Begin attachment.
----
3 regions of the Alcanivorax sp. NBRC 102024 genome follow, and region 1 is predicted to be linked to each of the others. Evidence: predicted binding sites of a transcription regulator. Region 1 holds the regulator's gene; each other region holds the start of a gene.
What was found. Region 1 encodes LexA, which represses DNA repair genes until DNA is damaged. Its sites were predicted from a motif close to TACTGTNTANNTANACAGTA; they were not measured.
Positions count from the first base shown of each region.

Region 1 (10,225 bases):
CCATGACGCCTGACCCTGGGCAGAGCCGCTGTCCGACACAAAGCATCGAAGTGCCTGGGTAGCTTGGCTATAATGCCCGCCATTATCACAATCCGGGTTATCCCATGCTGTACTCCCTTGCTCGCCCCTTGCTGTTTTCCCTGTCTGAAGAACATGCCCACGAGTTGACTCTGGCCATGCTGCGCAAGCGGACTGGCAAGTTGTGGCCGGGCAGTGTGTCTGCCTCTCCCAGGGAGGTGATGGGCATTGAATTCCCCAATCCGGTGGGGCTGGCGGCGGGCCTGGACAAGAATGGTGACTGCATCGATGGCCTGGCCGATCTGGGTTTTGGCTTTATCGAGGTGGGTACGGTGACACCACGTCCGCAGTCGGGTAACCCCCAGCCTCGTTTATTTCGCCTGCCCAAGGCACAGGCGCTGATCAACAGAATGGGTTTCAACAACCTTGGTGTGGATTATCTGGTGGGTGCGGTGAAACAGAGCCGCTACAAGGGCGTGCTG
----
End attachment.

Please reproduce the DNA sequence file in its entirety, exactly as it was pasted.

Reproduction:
3 regions of the Alcanivorax sp. NBRC 102024 genome follow, and region 1 is predicted to be linked to each of the others. Evidence: predicted binding sites of a transcription regulator. Region 1 holds the regulator's gene; each other region holds the start of a gene.
What was found. Region 1 encodes LexA, which represses DNA repair genes until DNA is damaged. Its sites were predicted from a motif close to TACTGTNTANNTANACAGTA; they were not measured.
Positions count from the first base shown of each region.

Region 1 (10,225 bases):
CCATGACGCCTGACCCTGGGCAGAGCCGCTGTCCGACACAAAGCATCGAAGTGCCTGGGTAGCTTGGCTATAATGCCCGCCATTATCACAATCCGGGTTATCCCATGCTGTACTCCCTTGCTCGCCCCTTGCTGTTTTCCCTGTCTGAAGAACATGCCCACGAGTTGACTCTGGCCATGCTGCGCAAGCGGACTGGCAAGTTGTGGCCGGGCAGTGTGTCTGCCTCTCCCAGGGAGGTGATGGGCATTGAATTCCCCAATCCGGTGGGGCTGGCGGCGGGCCTGGACAAGAATGGTGACTGCATCGATGGCCTGGCCGATCTGGGTTTTGGCTTTATCGAGGTGGGTACGGTGACACCACGTCCGCAGTCGGGTAACCCCCAGCCTCGTTTATTTCGCCTGCCCAAGGCACAGGCGCTGATCAACAGAATGGGTTTCAACAACCTTGGTGTGGATTATCTGGTGGGTGCGGTGAAACAGAGCCGCTACAAGGGCGTGCTG